- Supervised projects: In final year, you will be expected to carry out a significant piece of research on a topic or practical methodology that you have chosen. You will receive support from a supervisor who will guide you in terms of how to carry out your research and will provide feedback to you on a one-to-one basis and via email throughout the two semesters.
- Personal Tutor: Undergraduates are allocated a Personal Tutor from their first day at the university. The Personal Tutor is available to meet with them and to give advice throughout their time at Queen’s, in support of their academic development and to act as an important point of contact with the School.
- Peer Mentoring: We offer a peer mentoring scheme for our students, which sees specially- trained second and third year students, under the guidance of staff and the Centre for Educational Development, help first year students settle into life at Queen’s through social events, small group or one-to-one informal support and learning skills workshops.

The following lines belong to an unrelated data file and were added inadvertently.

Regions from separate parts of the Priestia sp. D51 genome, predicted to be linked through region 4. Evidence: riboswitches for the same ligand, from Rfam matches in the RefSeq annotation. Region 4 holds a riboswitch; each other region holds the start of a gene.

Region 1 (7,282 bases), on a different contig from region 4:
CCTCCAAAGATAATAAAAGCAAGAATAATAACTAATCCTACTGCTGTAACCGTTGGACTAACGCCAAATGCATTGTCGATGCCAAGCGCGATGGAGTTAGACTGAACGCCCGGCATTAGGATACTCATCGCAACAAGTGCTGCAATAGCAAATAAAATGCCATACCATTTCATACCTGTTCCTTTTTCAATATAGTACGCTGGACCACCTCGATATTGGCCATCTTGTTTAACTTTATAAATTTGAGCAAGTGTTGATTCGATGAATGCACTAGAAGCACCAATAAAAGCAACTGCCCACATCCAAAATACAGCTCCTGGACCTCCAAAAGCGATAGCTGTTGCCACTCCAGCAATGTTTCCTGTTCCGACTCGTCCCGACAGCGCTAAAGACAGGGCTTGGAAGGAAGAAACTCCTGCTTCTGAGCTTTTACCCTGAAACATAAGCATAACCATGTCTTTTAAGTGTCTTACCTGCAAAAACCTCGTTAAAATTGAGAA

- Work-Related learning/Field Trips/Study Tours: Study visits and field trips are integrated into several of our option modules. The purpose of these tours is to help students apply their learning to the real-work context and to exercise critical thinking and interpretation. Back in the classroom, students undertake a number of group-based tasks in workshops focused on the field trip and present their findings to classmates.
- Study abroad opportunities: Students have the opportunity to spend some time studying in one of our linked universities. For example, this can take the form of a semester’s study in Sweden (Lünd) (for which credits are transferred back to your degree here in Queen’s) or an intensive two week international study school in Spain (Barcelona).
- Prizes: The highest achieving students in Sociology are awarded the annual Lockheed Prize. We also support our students entering essays to the annual Undergraduate Awards, for which one of our students received a prize in the Social Science category in 2011.